Prompt global action can cut the cost of going carbon neutral
Last updated on 29 May 2014, 8:57 am
Ambitous climate deal in 2015 can cut climate costs for the rest of the century says senior UN official
By Gerard Wynn in Bonn
Ambitious action under a new global climate deal will cut the cost of reaching zero greenhouse gas emissions by the end of this century, said the UN official responsible for driving the negotiations.
The United Nations is gearing up for a climate deal to be agreed next year, which will set ambition for emissions cuts from 2020 to 2030.
Global net greenhouse gas emissions will have to fall to zero by the end of the century, to keep average surface warming below 2C, found a report by the Intergovernmental Panel on Climate Change (IPCC), published last month.
Cutting emissions faster in the 2020s would reduce the cost of that challenging task, the IPCC showed.
That is because human activities cause greenhouse gases to accumulate in the atmosphere, requiring ever steeper emissions cuts to limit the total amount of warming they cause.
The only economic way presently to remove carbon dioxide (CO2) from the atmosphere is to expand the area of vegetation including forests, which can mop up CO2, but space constraints limit such potential, throwing the emphasis on cutting emissions.
“You will come to the point this century when you have to take out as much carbon dioxide from the atmosphere as you put in,” said Halldor Thorgeirsson, director for implementation strategy at the secretariat of the UN framework convention on climate change (UNFCCC).
“We’re not talking about minor adjustments (in emissions) but transformation. The sooner you start the more economic it will be.”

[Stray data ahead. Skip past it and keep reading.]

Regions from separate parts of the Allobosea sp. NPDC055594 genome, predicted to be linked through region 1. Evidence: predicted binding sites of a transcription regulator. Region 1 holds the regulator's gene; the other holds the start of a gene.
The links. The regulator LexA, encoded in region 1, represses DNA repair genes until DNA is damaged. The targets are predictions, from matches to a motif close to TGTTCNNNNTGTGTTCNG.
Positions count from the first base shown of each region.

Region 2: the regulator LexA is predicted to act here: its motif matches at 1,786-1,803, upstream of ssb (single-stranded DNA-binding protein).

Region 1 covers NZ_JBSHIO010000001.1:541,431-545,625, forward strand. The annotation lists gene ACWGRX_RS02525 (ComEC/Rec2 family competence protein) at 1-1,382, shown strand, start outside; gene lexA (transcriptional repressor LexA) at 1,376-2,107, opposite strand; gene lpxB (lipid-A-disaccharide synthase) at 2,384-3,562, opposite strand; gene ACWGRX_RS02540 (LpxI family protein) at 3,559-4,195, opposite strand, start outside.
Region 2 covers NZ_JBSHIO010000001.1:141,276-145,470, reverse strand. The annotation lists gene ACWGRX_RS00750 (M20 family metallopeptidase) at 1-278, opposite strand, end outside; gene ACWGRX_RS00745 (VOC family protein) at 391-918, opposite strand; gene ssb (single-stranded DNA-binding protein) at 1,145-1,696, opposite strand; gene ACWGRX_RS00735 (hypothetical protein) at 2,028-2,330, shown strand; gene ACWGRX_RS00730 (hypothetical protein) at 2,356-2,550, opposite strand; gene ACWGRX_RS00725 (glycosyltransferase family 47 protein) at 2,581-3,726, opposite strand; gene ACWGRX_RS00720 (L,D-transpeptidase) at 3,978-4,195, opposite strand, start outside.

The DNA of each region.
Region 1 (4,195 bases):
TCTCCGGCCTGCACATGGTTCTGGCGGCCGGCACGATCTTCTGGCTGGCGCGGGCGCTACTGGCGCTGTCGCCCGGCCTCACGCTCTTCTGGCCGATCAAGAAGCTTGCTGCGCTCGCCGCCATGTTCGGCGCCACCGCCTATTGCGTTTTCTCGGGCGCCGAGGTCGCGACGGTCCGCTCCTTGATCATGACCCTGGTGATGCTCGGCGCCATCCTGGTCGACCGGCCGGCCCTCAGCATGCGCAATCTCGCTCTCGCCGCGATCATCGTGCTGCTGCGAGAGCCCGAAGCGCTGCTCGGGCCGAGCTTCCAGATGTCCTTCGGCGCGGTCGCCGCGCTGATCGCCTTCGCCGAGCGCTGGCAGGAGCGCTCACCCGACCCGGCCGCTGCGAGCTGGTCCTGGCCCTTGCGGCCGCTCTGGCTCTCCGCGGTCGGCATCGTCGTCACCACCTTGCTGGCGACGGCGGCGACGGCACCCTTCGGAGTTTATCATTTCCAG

Countries have agreed the 2C warming target as a threshold for more dangerous climate change.
The IPCC publishes an update on the science of climate change every six years, and last month reported that carbon emissions would have to fall to zero – or even below, meaning a net absorption by forests – by the end of this century.
Less ambitious action now would make that task even more difficult.
“Scenarios consistent with a likely chance to keep temperature change below 2C … are characterized by lower global greenhouse gas emissions in 2050 than in 2010 … and emissions levels near zero or below in 2100,” the IPCC report said.
“Delaying mitigation efforts … through 2030 is estimated to substantially increase the difficulty of the transition to low longer-term emissions levels and narrow the range of options consistent with maintaining temperature change below 2C relative to pre-industrial levels.”
The IPCC report concluded that emissions of all greenhouse gases, including CO2, methane and others, should not exceed 50 billion tonnes in 2030, to have a “cost effective” chance of staying within the 2C warming limit.
But such emissions are already above 50 billion tonnes, given that they reached 49 billion tonnes in 2010, according to the IPCC, and have since continued to rise.
Annual global emissions must therefore fall over the next 15 years, even as India and China continue to grow their economies in part by burning fossil fuels, underlining the scale of the challenge.
The IPCC report showed that if greenhouse gas emissions exceeded 50 billion tonnes in 2030, the world subsequently would have to cut these by around 5-6 percent annually to stay on a 2C track.
In the teeth of the financial crisis when the global economy contracted in 2009, annual emissions only fell by a little over 1 percent, showing the importance of agreeing ambitious carbon cuts sooner than later, to avoid a more costly reckoning in future decades.